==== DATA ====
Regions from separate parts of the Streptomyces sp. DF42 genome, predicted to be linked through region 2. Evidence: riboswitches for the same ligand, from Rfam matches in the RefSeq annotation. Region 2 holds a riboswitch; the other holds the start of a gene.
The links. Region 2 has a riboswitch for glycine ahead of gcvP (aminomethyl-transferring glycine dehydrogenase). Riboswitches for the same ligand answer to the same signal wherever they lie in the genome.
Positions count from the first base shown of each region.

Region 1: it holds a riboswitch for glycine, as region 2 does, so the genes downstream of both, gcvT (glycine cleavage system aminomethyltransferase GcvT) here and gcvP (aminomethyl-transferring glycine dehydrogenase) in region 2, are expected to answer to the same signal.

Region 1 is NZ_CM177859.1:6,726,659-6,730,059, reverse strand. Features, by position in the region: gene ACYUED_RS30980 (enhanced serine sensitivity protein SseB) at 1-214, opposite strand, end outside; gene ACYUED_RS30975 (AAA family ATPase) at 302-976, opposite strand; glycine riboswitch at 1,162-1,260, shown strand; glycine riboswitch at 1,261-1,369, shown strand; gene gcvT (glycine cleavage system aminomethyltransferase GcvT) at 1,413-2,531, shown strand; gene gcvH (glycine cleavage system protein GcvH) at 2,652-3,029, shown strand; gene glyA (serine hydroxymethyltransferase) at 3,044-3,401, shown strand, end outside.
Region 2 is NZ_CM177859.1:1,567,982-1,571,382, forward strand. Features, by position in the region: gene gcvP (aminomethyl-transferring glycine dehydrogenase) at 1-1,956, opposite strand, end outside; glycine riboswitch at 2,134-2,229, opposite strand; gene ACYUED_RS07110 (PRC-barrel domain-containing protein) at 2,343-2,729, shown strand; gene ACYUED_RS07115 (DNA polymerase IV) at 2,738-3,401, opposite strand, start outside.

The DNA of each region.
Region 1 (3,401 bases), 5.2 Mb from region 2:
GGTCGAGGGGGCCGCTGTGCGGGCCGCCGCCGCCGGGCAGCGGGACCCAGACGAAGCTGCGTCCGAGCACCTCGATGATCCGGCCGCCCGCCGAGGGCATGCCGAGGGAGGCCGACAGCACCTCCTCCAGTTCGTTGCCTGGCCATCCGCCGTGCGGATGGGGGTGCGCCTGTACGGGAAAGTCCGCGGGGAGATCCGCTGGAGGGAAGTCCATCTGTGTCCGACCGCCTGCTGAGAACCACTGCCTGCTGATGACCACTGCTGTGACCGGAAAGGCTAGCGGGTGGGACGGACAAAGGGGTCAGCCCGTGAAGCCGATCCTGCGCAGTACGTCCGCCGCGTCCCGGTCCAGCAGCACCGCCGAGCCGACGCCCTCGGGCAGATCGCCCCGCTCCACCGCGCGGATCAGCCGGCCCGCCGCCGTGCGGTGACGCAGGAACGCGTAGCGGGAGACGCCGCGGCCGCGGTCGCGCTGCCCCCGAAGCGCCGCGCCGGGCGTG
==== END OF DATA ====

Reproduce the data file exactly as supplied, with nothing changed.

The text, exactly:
Regions from separate parts of the Streptomyces sp. DF42 genome, predicted to be linked through region 2. Evidence: riboswitches for the same ligand, from Rfam matches in the RefSeq annotation. Region 2 holds a riboswitch; the other holds the start of a gene.
The links. Region 2 has a riboswitch for glycine ahead of gcvP (aminomethyl-transferring glycine dehydrogenase). Riboswitches for the same ligand answer to the same signal wherever they lie in the genome.
Positions count from the first base shown of each region.

Region 1: it holds a riboswitch for glycine, as region 2 does, so the genes downstream of both, gcvT (glycine cleavage system aminomethyltransferase GcvT) here and gcvP (aminomethyl-transferring glycine dehydrogenase) in region 2, are expected to answer to the same signal.

Region 1 is NZ_CM177859.1:6,726,659-6,730,059, reverse strand. Features, by position in the region: gene ACYUED_RS30980 (enhanced serine sensitivity protein SseB) at 1-214, opposite strand, end outside; gene ACYUED_RS30975 (AAA family ATPase) at 302-976, opposite strand; glycine riboswitch at 1,162-1,260, shown strand; glycine riboswitch at 1,261-1,369, shown strand; gene gcvT (glycine cleavage system aminomethyltransferase GcvT) at 1,413-2,531, shown strand; gene gcvH (glycine cleavage system protein GcvH) at 2,652-3,029, shown strand; gene glyA (serine hydroxymethyltransferase) at 3,044-3,401, shown strand, end outside.
Region 2 is NZ_CM177859.1:1,567,982-1,571,382, forward strand. Features, by position in the region: gene gcvP (aminomethyl-transferring glycine dehydrogenase) at 1-1,956, opposite strand, end outside; glycine riboswitch at 2,134-2,229, opposite strand; gene ACYUED_RS07110 (PRC-barrel domain-containing protein) at 2,343-2,729, shown strand; gene ACYUED_RS07115 (DNA polymerase IV) at 2,738-3,401, opposite strand, start outside.

The DNA of each region.
Region 1 (3,401 bases), 5.2 Mb from region 2:
GGTCGAGGGGGCCGCTGTGCGGGCCGCCGCCGCCGGGCAGCGGGACCCAGACGAAGCTGCGTCCGAGCACCTCGATGATCCGGCCGCCCGCCGAGGGCATGCCGAGGGAGGCCGACAGCACCTCCTCCAGTTCGTTGCCTGGCCATCCGCCGTGCGGATGGGGGTGCGCCTGTACGGGAAAGTCCGCGGGGAGATCCGCTGGAGGGAAGTCCATCTGTGTCCGACCGCCTGCTGAGAACCACTGCCTGCTGATGACCACTGCTGTGACCGGAAAGGCTAGCGGGTGGGACGGACAAAGGGGTCAGCCCGTGAAGCCGATCCTGCGCAGTACGTCCGCCGCGTCCCGGTCCAGCAGCACCGCCGAGCCGACGCCCTCGGGCAGATCGCCCCGCTCCACCGCGCGGATCAGCCGGCCCGCCGCCGTGCGGTGACGCAGGAACGCGTAGCGGGAGACGCCGCGGCCGCGGTCGCGCTGCCCCCGAAGCGCCGCGCCGGGCGTG